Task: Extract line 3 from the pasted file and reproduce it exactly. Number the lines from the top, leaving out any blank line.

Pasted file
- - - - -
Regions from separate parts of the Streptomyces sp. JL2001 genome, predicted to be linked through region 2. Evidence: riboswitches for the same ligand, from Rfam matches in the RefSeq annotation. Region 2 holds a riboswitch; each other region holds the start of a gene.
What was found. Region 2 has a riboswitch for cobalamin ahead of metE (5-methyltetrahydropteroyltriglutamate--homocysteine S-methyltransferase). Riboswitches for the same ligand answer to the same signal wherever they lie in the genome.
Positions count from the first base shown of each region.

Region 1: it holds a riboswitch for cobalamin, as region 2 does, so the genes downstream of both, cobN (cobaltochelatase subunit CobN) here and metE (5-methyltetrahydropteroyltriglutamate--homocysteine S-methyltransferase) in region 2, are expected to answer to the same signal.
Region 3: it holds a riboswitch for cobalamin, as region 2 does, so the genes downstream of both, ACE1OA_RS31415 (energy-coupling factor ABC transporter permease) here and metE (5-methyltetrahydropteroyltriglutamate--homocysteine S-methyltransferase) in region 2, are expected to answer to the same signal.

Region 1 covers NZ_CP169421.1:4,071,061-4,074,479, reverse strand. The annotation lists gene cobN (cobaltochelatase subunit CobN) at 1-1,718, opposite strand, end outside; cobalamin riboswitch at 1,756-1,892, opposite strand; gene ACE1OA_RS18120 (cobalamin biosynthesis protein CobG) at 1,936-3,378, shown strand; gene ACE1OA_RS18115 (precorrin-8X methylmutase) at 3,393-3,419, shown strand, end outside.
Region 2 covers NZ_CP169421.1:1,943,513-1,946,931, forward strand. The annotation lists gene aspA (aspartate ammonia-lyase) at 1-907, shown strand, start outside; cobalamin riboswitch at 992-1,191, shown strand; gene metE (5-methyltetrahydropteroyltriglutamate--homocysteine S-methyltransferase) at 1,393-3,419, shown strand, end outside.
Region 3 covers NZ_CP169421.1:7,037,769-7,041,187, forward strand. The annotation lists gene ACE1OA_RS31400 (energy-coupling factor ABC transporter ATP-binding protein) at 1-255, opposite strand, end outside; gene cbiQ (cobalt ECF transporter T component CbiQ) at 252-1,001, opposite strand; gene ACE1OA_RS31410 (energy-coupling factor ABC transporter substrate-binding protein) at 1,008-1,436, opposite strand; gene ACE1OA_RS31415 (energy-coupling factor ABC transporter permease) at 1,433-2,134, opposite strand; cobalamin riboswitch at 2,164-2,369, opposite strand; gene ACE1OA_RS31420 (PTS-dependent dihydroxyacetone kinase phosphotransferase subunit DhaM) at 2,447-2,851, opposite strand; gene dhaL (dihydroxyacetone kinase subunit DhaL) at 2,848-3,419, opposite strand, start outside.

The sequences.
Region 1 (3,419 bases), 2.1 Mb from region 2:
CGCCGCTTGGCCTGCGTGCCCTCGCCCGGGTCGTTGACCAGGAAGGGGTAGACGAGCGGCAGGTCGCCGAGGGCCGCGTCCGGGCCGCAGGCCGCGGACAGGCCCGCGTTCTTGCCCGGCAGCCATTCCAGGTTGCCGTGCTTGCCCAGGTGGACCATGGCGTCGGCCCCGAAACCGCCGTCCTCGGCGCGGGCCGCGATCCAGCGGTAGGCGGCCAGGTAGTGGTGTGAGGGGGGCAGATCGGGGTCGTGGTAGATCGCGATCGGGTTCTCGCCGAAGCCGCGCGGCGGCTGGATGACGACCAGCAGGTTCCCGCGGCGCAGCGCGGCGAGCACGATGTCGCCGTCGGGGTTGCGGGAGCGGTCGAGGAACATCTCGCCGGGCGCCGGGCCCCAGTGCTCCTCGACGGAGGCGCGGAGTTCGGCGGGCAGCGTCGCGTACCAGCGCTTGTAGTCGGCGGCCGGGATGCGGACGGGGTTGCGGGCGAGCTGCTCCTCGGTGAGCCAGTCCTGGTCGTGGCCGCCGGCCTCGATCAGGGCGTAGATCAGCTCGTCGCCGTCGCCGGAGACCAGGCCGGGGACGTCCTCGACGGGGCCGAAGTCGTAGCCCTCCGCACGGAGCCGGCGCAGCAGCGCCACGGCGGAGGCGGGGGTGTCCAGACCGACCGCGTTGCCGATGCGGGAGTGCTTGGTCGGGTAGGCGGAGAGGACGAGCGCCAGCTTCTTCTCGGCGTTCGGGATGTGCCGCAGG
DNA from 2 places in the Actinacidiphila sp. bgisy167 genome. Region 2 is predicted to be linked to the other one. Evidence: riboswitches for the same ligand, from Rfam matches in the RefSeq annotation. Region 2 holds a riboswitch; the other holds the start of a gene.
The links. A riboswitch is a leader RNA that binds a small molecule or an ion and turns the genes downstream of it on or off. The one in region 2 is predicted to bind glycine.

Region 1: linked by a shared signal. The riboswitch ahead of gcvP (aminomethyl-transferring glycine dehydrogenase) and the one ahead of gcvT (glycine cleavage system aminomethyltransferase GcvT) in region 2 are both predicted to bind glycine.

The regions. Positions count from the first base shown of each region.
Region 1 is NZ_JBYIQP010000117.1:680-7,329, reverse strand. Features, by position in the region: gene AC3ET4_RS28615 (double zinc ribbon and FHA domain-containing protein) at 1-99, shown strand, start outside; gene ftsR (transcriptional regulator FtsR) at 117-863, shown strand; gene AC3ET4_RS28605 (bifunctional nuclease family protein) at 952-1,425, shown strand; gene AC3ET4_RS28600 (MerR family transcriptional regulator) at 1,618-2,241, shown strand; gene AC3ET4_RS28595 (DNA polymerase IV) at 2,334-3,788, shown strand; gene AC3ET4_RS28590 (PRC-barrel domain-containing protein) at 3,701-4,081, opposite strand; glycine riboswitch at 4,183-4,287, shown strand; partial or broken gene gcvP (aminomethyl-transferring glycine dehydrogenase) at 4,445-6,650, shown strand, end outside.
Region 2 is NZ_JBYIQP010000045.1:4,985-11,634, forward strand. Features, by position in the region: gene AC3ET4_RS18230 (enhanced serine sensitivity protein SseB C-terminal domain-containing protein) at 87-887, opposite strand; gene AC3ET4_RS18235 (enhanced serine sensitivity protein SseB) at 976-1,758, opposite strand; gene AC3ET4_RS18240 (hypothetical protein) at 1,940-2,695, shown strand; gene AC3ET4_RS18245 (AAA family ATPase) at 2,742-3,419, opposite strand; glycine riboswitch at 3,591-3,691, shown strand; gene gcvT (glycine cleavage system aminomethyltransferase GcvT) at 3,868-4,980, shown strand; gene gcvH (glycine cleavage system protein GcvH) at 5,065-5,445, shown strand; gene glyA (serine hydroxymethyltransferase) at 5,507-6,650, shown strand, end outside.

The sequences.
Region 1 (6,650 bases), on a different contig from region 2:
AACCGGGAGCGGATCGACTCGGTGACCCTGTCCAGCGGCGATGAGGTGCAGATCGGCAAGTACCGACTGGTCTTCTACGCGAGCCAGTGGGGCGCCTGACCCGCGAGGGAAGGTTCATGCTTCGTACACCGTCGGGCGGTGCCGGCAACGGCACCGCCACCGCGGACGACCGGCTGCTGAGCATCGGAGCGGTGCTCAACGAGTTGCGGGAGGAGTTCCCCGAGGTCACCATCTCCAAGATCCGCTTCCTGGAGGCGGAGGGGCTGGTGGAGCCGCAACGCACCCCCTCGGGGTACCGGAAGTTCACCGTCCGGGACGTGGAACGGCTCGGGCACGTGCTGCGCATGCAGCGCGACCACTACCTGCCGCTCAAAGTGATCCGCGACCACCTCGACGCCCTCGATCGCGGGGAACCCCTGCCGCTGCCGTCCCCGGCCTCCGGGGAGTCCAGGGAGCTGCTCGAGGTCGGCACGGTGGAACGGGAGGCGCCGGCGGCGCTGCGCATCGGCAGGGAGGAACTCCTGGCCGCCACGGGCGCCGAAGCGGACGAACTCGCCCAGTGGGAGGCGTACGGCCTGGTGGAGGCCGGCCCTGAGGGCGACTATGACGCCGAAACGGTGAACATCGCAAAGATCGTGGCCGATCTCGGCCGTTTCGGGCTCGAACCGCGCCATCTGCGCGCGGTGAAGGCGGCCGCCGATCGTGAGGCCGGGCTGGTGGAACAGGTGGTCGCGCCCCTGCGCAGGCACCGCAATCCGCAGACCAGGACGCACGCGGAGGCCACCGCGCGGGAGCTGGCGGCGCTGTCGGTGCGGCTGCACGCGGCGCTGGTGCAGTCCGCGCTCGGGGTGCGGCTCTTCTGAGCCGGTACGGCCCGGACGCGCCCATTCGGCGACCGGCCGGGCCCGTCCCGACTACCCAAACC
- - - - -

Positions count from the first base shown of each region.